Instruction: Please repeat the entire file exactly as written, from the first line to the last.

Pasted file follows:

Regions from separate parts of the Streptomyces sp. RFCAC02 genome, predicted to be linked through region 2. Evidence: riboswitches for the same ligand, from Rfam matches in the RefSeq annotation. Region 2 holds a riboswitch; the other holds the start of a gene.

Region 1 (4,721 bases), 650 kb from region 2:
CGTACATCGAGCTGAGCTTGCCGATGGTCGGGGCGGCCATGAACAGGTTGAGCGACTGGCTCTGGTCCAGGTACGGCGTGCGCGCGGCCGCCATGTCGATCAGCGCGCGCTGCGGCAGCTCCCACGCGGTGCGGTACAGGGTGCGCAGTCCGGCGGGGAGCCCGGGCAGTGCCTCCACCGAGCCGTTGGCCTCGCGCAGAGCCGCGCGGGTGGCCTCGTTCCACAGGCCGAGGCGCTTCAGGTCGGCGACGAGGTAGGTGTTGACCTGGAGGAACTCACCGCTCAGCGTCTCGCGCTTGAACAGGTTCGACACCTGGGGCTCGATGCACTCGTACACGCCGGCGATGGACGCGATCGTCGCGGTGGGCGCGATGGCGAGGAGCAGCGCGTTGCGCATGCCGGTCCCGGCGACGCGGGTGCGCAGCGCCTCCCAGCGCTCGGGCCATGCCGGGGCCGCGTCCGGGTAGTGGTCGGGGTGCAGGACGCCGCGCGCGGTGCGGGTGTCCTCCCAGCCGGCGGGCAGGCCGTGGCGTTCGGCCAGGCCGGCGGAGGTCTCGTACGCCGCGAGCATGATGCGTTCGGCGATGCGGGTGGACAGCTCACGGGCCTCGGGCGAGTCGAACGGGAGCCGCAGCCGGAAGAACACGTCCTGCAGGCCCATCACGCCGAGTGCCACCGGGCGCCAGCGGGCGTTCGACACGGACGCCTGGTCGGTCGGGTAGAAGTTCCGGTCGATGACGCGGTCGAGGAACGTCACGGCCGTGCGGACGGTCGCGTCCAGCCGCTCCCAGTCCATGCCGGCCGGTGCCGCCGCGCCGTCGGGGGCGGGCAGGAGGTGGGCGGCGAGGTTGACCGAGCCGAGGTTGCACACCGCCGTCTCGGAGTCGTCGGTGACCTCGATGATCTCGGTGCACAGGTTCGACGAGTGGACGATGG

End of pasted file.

Regions from separate parts of the Streptomyces sp. RFCAC02 genome, predicted to be linked through region 2. Evidence: riboswitches for the same ligand, from Rfam matches in the RefSeq annotation. Region 2 holds a riboswitch; the other holds the start of a gene.

Region 1 (4,721 bases), 650 kb from region 2:
CGTACATCGAGCTGAGCTTGCCGATGGTCGGGGCGGCCATGAACAGGTTGAGCGACTGGCTCTGGTCCAGGTACGGCGTGCGCGCGGCCGCCATGTCGATCAGCGCGCGCTGCGGCAGCTCCCACGCGGTGCGGTACAGGGTGCGCAGTCCGGCGGGGAGCCCGGGCAGTGCCTCCACCGAGCCGTTGGCCTCGCGCAGAGCCGCGCGGGTGGCCTCGTTCCACAGGCCGAGGCGCTTCAGGTCGGCGACGAGGTAGGTGTTGACCTGGAGGAACTCACCGCTCAGCGTCTCGCGCTTGAACAGGTTCGACACCTGGGGCTCGATGCACTCGTACACGCCGGCGATGGACGCGATCGTCGCGGTGGGCGCGATGGCGAGGAGCAGCGCGTTGCGCATGCCGGTCCCGGCGACGCGGGTGCGCAGCGCCTCCCAGCGCTCGGGCCATGCCGGGGCCGCGTCCGGGTAGTGGTCGGGGTGCAGGACGCCGCGCGCGGTGCGGGTGTCCTCCCAGCCGGCGGGCAGGCCGTGGCGTTCGGCCAGGCCGGCGGAGGTCTCGTACGCCGCGAGCATGATGCGTTCGGCGATGCGGGTGGACAGCTCACGGGCCTCGGGCGAGTCGAACGGGAGCCGCAGCCGGAAGAACACGTCCTGCAGGCCCATCACGCCGAGTGCCACCGGGCGCCAGCGGGCGTTCGACACGGACGCCTGGTCGGTCGGGTAGAAGTTCCGGTCGATGACGCGGTCGAGGAACGTCACGGCCGTGCGGACGGTCGCGTCCAGCCGCTCCCAGTCCATGCCGGCCGGTGCCGCCGCGCCGTCGGGGGCGGGCAGGAGGTGGGCGGCGAGGTTGACCGAGCCGAGGTTGCACACCGCCGTCTCGGAGTCGTCGGTGACCTCGATGATCTCGGTGCACAGGTTCGACGAGTGGACGATGG